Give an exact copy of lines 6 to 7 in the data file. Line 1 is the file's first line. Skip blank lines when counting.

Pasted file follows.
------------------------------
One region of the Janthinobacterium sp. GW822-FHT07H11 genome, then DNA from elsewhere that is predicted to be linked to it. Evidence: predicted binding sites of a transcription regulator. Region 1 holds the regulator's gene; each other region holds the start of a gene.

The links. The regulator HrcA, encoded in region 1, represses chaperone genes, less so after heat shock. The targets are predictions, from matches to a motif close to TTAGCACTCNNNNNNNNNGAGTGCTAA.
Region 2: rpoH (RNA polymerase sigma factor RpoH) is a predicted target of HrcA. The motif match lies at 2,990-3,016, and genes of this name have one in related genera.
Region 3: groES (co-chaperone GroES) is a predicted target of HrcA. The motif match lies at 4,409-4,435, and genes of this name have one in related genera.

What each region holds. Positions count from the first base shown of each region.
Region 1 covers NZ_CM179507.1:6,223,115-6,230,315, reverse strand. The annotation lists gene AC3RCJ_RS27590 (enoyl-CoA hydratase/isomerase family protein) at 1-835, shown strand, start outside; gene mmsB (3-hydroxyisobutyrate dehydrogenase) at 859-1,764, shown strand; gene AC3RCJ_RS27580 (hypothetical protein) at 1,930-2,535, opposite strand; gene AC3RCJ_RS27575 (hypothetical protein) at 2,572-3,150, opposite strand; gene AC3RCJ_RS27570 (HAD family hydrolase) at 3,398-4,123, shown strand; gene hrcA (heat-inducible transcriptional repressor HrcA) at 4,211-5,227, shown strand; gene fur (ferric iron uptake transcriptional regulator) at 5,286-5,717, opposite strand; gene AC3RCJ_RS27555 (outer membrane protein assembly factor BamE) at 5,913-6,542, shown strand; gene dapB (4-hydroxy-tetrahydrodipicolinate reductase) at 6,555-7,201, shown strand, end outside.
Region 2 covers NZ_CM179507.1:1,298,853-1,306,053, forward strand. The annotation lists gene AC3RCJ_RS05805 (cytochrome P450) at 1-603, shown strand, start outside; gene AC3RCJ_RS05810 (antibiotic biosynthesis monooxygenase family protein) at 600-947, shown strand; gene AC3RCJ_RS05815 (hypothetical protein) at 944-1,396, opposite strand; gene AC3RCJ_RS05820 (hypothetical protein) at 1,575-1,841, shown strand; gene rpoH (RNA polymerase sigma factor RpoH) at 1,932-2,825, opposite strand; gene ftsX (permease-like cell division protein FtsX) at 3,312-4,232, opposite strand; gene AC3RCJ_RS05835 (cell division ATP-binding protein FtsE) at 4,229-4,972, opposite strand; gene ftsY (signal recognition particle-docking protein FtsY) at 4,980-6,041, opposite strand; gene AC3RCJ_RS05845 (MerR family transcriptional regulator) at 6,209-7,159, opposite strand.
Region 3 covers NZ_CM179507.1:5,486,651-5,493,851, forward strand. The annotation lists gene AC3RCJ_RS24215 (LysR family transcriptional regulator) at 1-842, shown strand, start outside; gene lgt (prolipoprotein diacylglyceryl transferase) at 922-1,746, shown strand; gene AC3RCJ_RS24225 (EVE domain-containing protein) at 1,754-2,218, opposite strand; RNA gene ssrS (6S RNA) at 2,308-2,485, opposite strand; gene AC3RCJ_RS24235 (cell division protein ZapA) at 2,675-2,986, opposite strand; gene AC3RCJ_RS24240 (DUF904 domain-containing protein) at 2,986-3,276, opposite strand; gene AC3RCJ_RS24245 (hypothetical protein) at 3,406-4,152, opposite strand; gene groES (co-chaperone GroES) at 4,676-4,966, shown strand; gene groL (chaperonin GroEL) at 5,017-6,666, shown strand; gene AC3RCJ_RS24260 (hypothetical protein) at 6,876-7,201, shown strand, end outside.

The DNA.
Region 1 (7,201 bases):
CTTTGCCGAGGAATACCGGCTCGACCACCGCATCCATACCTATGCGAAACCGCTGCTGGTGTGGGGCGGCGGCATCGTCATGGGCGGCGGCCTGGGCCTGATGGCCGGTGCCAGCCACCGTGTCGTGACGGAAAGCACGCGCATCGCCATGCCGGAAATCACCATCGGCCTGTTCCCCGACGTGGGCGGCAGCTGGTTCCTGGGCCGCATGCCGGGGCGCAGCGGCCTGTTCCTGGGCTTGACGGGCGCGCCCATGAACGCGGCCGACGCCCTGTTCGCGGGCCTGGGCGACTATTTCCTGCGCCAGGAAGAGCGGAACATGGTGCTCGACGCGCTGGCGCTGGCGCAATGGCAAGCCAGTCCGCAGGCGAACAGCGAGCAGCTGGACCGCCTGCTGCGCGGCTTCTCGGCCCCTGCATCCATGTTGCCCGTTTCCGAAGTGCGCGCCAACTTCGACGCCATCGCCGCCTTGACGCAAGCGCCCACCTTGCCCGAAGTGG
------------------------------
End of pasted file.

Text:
Region 1 covers NZ_CM179507.1:6,223,115-6,230,315, reverse strand. The annotation lists gene AC3RCJ_RS27590 (enoyl-CoA hydratase/isomerase family protein) at 1-835, shown strand, start outside; gene mmsB (3-hydroxyisobutyrate dehydrogenase) at 859-1,764, shown strand; gene AC3RCJ_RS27580 (hypothetical protein) at 1,930-2,535, opposite strand; gene AC3RCJ_RS27575 (hypothetical protein) at 2,572-3,150, opposite strand; gene AC3RCJ_RS27570 (HAD family hydrolase) at 3,398-4,123, shown strand; gene hrcA (heat-inducible transcriptional repressor HrcA) at 4,211-5,227, shown strand; gene fur (ferric iron uptake transcriptional regulator) at 5,286-5,717, opposite strand; gene AC3RCJ_RS27555 (outer membrane protein assembly factor BamE) at 5,913-6,542, shown strand; gene dapB (4-hydroxy-tetrahydrodipicolinate reductase) at 6,555-7,201, shown strand, end outside.
Region 2 covers NZ_CM179507.1:1,298,853-1,306,053, forward strand. The annotation lists gene AC3RCJ_RS05805 (cytochrome P450) at 1-603, shown strand, start outside; gene AC3RCJ_RS05810 (antibiotic biosynthesis monooxygenase family protein) at 600-947, shown strand; gene AC3RCJ_RS05815 (hypothetical protein) at 944-1,396, opposite strand; gene AC3RCJ_RS05820 (hypothetical protein) at 1,575-1,841, shown strand; gene rpoH (RNA polymerase sigma factor RpoH) at 1,932-2,825, opposite strand; gene ftsX (permease-like cell division protein FtsX) at 3,312-4,232, opposite strand; gene AC3RCJ_RS05835 (cell division ATP-binding protein FtsE) at 4,229-4,972, opposite strand; gene ftsY (signal recognition particle-docking protein FtsY) at 4,980-6,041, opposite strand; gene AC3RCJ_RS05845 (MerR family transcriptional regulator) at 6,209-7,159, opposite strand.